A big part of JAKE (Java Karel with Events) is that it adds an understandable event model to the Karel mini-paradigm. We know that there are problems with Java's event model , and that's part of what JAKE is meant to address. The idea is that the programmer, once they've set up their world, creates event buttons, methods of the control panel.
Adding an event is done with the "Add..." button. This adds a new button to the control panel.
When the programmer clicks on their new event button, a pop-up menu opens, giving them the option to write the method that goes with this button.
This opens the code editor (work on which is still in progress).
Now, when the programmer compiles their work, JAKE copies this method into the program, creates an appropriate JButton, and writes a Listener to connect the JButton to the control panel method. The student programmer doesn't actually see any of the event listeners, and doesn't have to worry about them yet. It's not an ideal solution to have to hide away parts of the program, but hey, it is "broken"...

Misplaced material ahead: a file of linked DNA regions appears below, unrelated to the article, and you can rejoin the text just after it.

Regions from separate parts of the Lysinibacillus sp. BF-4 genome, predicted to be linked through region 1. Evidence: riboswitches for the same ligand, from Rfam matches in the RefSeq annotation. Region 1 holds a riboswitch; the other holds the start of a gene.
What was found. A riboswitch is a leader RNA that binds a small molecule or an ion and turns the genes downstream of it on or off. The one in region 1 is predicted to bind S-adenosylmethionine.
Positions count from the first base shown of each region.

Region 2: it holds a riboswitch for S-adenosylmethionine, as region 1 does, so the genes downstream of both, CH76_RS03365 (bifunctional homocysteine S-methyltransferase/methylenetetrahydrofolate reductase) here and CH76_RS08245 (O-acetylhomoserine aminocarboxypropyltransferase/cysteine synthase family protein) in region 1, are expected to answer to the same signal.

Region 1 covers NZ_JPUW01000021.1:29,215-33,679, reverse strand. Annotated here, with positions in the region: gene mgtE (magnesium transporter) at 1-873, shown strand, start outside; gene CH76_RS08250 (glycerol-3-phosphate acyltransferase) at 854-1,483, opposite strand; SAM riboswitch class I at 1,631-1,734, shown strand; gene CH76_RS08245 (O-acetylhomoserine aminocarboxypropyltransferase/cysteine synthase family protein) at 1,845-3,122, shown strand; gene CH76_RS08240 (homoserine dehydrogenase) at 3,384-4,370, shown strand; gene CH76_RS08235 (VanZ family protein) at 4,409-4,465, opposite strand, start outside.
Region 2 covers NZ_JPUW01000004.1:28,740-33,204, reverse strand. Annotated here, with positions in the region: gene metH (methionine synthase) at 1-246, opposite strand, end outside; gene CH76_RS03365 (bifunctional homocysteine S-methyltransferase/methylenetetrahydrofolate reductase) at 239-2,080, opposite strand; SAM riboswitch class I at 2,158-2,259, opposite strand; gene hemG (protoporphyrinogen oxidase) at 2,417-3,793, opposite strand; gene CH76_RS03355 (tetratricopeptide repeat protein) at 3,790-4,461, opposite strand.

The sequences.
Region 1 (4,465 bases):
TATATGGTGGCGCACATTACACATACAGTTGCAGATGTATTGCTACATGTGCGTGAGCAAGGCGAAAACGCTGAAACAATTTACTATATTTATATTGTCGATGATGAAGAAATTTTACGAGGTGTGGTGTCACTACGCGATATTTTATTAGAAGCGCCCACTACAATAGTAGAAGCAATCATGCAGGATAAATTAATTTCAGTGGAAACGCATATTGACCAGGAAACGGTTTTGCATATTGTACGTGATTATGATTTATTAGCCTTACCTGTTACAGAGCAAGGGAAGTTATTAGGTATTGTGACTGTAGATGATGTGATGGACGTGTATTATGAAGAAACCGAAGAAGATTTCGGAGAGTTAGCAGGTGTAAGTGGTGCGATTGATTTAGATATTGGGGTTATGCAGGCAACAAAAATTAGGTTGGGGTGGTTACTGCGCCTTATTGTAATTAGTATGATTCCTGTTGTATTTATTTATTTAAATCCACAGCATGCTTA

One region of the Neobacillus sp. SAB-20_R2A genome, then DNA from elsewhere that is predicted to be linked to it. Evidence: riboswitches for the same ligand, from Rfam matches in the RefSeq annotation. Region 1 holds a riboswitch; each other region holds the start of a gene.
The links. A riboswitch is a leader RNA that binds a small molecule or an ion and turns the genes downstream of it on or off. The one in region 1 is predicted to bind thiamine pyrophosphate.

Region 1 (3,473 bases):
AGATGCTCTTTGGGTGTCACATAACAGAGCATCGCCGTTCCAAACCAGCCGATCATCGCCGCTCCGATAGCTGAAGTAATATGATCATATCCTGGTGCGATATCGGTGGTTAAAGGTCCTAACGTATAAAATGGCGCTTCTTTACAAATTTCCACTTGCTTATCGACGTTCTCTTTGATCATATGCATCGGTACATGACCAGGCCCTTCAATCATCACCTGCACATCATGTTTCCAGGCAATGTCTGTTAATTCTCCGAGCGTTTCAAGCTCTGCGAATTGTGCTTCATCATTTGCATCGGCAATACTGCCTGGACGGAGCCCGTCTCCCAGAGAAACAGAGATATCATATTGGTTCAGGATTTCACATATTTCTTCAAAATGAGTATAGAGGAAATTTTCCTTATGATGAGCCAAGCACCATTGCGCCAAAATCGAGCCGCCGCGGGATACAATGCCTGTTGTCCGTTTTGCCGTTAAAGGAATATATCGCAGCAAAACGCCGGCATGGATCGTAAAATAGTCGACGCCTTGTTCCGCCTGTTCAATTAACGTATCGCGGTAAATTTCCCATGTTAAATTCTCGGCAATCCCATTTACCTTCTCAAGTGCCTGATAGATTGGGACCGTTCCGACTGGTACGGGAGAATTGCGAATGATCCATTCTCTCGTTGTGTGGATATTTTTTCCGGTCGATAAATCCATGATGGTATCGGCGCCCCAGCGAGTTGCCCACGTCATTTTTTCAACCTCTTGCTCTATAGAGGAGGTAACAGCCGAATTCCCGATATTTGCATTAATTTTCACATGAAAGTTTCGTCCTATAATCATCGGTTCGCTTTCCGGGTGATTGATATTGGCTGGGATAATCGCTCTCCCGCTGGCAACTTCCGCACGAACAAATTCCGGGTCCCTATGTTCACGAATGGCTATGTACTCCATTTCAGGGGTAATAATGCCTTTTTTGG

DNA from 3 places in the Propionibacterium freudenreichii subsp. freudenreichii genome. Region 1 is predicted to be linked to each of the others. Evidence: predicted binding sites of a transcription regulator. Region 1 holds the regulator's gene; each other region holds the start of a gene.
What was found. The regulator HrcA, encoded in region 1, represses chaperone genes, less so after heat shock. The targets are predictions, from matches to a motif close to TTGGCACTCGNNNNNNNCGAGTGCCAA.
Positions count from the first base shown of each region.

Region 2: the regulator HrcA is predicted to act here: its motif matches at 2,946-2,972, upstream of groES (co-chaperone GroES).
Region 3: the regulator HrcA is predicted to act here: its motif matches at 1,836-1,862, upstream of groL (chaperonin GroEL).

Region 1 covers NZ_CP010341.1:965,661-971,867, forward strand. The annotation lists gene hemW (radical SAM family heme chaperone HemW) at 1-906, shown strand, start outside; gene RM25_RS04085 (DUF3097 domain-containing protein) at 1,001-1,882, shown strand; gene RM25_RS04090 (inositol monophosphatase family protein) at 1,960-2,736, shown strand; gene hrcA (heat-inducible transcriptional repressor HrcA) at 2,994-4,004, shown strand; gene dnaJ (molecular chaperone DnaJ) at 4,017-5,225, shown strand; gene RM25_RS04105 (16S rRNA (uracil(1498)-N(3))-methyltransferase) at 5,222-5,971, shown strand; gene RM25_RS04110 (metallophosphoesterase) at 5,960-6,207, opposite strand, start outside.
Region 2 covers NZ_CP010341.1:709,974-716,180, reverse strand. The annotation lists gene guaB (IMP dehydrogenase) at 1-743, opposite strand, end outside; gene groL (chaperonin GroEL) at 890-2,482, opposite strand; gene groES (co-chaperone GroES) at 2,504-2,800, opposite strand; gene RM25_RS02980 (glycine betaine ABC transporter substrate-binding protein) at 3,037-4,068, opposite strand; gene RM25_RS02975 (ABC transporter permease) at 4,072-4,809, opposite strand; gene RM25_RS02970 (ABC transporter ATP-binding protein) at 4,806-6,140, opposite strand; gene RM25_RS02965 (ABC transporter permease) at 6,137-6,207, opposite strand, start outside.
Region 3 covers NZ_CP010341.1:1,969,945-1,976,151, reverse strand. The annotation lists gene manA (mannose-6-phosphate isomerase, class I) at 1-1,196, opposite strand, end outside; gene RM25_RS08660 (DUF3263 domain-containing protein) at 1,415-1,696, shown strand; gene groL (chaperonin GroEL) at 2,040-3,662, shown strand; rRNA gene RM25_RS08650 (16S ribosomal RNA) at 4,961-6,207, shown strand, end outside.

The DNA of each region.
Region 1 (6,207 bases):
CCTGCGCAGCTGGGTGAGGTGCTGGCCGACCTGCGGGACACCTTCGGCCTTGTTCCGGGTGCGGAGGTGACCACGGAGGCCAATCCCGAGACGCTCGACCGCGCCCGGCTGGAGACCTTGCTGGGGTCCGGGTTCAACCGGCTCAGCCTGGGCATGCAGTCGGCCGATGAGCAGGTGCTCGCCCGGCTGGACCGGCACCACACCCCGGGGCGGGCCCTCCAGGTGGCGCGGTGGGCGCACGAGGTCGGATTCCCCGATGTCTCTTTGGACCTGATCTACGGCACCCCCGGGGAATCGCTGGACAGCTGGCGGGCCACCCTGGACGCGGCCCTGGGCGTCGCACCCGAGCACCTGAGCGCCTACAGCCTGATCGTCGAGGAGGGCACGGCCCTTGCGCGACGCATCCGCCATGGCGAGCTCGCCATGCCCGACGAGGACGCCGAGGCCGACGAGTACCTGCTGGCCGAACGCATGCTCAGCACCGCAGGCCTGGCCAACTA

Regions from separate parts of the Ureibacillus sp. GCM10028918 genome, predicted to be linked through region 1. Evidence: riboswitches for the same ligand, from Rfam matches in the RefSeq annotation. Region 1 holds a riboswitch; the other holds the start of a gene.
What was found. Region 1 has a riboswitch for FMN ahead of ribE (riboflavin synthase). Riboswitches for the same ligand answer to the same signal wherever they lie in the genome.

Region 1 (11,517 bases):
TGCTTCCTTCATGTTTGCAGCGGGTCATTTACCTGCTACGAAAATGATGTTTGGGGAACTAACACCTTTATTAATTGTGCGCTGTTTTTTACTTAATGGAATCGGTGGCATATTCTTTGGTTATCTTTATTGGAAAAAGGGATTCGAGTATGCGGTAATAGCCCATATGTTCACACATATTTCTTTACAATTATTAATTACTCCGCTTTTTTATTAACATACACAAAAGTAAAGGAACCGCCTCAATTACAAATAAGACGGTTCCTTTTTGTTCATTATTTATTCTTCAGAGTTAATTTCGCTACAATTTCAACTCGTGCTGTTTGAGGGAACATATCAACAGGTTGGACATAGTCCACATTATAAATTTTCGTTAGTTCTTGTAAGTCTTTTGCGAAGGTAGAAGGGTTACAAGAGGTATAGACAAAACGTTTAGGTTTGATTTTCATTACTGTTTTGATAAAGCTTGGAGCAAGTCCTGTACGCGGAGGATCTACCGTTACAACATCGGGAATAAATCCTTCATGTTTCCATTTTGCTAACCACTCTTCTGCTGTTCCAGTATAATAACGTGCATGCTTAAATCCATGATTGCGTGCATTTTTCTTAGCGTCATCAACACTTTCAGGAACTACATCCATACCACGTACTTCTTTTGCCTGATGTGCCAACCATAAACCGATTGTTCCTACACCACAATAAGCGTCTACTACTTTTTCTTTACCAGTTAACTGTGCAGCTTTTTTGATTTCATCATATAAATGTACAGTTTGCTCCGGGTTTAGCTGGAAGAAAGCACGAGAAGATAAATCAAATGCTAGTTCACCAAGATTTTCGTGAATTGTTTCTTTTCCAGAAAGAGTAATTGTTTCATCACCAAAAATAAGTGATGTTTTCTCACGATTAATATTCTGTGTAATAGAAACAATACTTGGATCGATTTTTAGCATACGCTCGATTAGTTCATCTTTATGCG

Milner, W. W. A broken metaphor in Java. ACM SIGCSE Bulletin, 41, 4 ( 2010), 76-77.